Follow-Up Review of the Drug Enforcement Administrationís Efforts
to Control the Diversion of Controlled Pharmaceuticals
Evaluations and Inspections Report I-2006-004
Office of the Inspector General
The OIG conducted this review as a follow-up to our October 2002 review, which assessed the DEA’s actions to control pharmaceutical diversion. This current review examined the changes to the DEA’s efforts to manage the diversion of controlled pharmaceuticals in response to the recommendations made in the previous report. Specifically, this review assessed:
Our review examined the DEA’s enforcement efforts to control pharmaceutical diversion since our October 2002 report through FY 2005. We limited our data analyses to the DEA’s domestic field divisions and offices, except in our analysis of diversion using the Internet where we considered all diversion work hours because Internet diversion crosses national boundaries. We did not assess the diversion control program’s regulatory function and did not examine its enforcement efforts against the diversion of regulated chemicals.41
To examine the DEA’s pharmaceutical diversion control program, we reviewed federal laws, DEA policies and procedures, documentation related to the DEA’s pharmaceutical diversion control efforts. To obtain information on pharmaceutical abuse trends, we analyzed drug use studies from the National Survey on Drug Abuse and Heath, Monitoring the Future, the Drug Abuse Warning Network, a July 2005 report by the National Center on Addiction and Substance Abuse of Columbia University, and other sources.
Field work. We interviewed DEA headquarters staff, including the DEA Administrator and Deputy Administrator; the Chief of Operations; the Chief of Intelligence; the Deputy Assistant Administrator, Office of Diversion Control; the Special Agent in Charge of training; the Special Agent in Charge of the Special Operations Division; personnel within the Office of Diversion Control, the Special Operations Division, and the Pharmaceutical Investigations Section within the Operations Division; personnel within the Office of Special Intelligence and the El Paso Intelligence Center within the Intelligence Division; personnel within the Office of Resource Management within the Financial Management Division; and personnel within the Human Resources Division and on the Executive Policy and Strategic Planning Staff.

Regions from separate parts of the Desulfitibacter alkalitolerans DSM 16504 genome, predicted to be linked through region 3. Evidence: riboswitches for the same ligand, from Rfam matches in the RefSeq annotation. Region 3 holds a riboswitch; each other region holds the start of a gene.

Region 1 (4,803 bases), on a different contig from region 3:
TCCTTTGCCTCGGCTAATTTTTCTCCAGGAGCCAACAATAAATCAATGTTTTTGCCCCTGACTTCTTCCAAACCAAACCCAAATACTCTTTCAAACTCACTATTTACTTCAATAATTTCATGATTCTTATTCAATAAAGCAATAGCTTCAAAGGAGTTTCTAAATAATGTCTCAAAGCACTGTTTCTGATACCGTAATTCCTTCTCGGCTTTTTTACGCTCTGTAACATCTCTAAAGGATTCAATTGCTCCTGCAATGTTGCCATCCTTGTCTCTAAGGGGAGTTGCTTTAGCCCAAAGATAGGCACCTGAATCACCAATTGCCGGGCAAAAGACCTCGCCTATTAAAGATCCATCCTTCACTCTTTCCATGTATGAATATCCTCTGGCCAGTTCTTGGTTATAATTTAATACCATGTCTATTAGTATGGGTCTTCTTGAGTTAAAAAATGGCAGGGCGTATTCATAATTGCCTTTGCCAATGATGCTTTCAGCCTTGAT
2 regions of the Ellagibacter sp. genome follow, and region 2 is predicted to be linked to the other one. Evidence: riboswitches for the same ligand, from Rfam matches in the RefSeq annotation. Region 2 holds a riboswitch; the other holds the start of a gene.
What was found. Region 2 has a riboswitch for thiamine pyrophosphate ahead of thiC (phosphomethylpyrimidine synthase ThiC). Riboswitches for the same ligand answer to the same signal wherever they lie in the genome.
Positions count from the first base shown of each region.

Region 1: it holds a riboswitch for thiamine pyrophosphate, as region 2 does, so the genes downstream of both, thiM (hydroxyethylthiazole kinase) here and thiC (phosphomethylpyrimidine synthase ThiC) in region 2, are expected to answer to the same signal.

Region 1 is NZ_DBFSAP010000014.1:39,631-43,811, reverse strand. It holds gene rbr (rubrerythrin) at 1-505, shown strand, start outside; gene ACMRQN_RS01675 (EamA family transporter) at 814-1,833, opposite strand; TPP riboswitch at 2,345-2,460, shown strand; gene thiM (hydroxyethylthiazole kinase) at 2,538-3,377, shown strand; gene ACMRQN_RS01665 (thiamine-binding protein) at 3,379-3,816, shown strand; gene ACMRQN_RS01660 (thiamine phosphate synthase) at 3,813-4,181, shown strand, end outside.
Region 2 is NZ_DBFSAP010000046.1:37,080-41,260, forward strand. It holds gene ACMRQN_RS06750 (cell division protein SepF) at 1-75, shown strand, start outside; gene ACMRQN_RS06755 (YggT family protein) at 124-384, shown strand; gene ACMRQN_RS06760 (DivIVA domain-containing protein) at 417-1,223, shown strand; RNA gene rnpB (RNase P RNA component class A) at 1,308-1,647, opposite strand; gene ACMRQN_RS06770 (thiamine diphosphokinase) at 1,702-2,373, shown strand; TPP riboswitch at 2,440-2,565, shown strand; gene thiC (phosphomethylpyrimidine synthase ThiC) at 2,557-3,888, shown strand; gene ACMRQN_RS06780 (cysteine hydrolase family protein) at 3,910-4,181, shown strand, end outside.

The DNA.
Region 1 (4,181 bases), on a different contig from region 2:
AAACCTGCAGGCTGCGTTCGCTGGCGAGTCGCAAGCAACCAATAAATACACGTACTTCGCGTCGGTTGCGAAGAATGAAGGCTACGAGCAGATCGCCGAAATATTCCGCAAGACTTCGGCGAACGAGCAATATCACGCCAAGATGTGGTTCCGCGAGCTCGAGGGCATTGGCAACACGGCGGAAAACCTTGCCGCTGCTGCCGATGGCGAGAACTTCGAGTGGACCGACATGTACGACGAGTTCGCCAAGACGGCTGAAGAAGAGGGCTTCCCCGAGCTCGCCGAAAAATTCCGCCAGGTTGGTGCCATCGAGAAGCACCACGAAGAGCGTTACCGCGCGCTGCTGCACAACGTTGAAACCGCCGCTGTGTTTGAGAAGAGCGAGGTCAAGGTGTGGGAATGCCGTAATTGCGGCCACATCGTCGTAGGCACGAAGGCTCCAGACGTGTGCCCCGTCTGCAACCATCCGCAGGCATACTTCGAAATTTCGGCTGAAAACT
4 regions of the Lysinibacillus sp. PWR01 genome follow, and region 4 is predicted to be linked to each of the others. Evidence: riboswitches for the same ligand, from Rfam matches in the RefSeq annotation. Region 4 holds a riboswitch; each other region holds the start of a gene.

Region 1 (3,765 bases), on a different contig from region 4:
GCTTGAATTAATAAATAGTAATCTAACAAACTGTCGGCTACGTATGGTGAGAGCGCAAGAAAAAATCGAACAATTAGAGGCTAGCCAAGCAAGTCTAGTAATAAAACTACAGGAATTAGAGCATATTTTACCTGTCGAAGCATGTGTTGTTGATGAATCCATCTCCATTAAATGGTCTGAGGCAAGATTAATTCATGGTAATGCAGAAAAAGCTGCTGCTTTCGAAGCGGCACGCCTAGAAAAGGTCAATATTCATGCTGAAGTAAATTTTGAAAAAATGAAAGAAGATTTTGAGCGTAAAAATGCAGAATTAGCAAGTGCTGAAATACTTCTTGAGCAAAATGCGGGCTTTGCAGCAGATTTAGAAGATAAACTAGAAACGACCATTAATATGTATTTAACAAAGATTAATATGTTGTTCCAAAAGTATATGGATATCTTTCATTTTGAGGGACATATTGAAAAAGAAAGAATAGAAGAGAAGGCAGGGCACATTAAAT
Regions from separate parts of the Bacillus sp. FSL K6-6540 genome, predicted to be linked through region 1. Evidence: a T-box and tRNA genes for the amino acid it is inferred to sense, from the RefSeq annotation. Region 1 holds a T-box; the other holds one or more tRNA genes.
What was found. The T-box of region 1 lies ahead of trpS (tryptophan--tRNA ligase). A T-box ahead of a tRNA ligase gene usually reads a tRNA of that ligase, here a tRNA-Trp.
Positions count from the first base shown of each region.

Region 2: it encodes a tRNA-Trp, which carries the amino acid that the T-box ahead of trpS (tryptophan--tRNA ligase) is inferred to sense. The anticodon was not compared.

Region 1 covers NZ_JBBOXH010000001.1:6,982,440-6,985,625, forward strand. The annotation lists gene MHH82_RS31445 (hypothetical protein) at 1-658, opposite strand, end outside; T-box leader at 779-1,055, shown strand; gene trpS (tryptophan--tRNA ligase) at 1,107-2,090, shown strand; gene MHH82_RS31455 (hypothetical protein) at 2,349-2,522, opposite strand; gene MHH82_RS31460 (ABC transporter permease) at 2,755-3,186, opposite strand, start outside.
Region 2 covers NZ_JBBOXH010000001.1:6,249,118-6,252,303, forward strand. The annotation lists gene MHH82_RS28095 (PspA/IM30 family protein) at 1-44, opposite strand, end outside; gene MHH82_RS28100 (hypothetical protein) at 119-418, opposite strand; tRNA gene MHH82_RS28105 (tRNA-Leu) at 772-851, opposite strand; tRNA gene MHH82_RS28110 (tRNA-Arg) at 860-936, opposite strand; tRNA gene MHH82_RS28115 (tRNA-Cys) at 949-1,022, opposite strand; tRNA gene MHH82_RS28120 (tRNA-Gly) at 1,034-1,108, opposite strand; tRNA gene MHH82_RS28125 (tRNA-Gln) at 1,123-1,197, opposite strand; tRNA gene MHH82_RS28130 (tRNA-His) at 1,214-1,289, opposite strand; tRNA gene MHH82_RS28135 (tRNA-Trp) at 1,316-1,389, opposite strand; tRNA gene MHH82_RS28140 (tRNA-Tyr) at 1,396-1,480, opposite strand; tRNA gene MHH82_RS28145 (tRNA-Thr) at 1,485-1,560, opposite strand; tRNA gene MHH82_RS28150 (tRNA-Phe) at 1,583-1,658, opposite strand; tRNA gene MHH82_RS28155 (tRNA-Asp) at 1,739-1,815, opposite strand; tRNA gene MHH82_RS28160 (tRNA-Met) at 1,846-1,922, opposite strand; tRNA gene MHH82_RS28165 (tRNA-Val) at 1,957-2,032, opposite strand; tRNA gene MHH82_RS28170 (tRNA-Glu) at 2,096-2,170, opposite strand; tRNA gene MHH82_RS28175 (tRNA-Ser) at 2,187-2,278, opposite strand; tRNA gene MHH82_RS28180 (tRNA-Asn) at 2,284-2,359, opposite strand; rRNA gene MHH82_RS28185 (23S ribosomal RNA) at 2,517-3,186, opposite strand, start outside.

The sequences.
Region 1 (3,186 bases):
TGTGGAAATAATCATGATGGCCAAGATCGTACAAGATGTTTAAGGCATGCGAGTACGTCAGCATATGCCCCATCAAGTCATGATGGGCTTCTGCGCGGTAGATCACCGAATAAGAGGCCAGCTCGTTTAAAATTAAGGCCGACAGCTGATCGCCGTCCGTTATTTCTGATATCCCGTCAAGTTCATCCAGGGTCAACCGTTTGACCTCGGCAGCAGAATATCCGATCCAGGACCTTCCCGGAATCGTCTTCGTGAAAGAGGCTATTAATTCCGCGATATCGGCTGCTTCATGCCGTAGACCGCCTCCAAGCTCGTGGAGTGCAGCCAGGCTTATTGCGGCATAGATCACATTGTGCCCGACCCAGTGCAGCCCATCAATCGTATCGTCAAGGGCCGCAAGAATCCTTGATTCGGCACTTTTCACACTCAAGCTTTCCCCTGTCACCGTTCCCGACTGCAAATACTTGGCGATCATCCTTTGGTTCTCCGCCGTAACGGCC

We also conducted site visits to eight DEA field offices: Washington, D.C.; Baltimore, Maryland; New York City and Long Island, New York; Miami and Ft. Lauderdale, Florida; and Denver and Colorado Springs, Colorado. We selected the Miami Field Division because it was recommended by the DEA during the entrance conference for this review and by numerous interviewees as being very active in Internet diversion investigations, the New York Field Division because it had recently split diversion regulatory and enforcement functions into two separate groups where the diversion enforcement group was composed of special agents and diversion investigators, and the Denver Field Division because it had a Tactical Diversion Squad and was recommended to us in an interview as actively working with the Special Operations Division.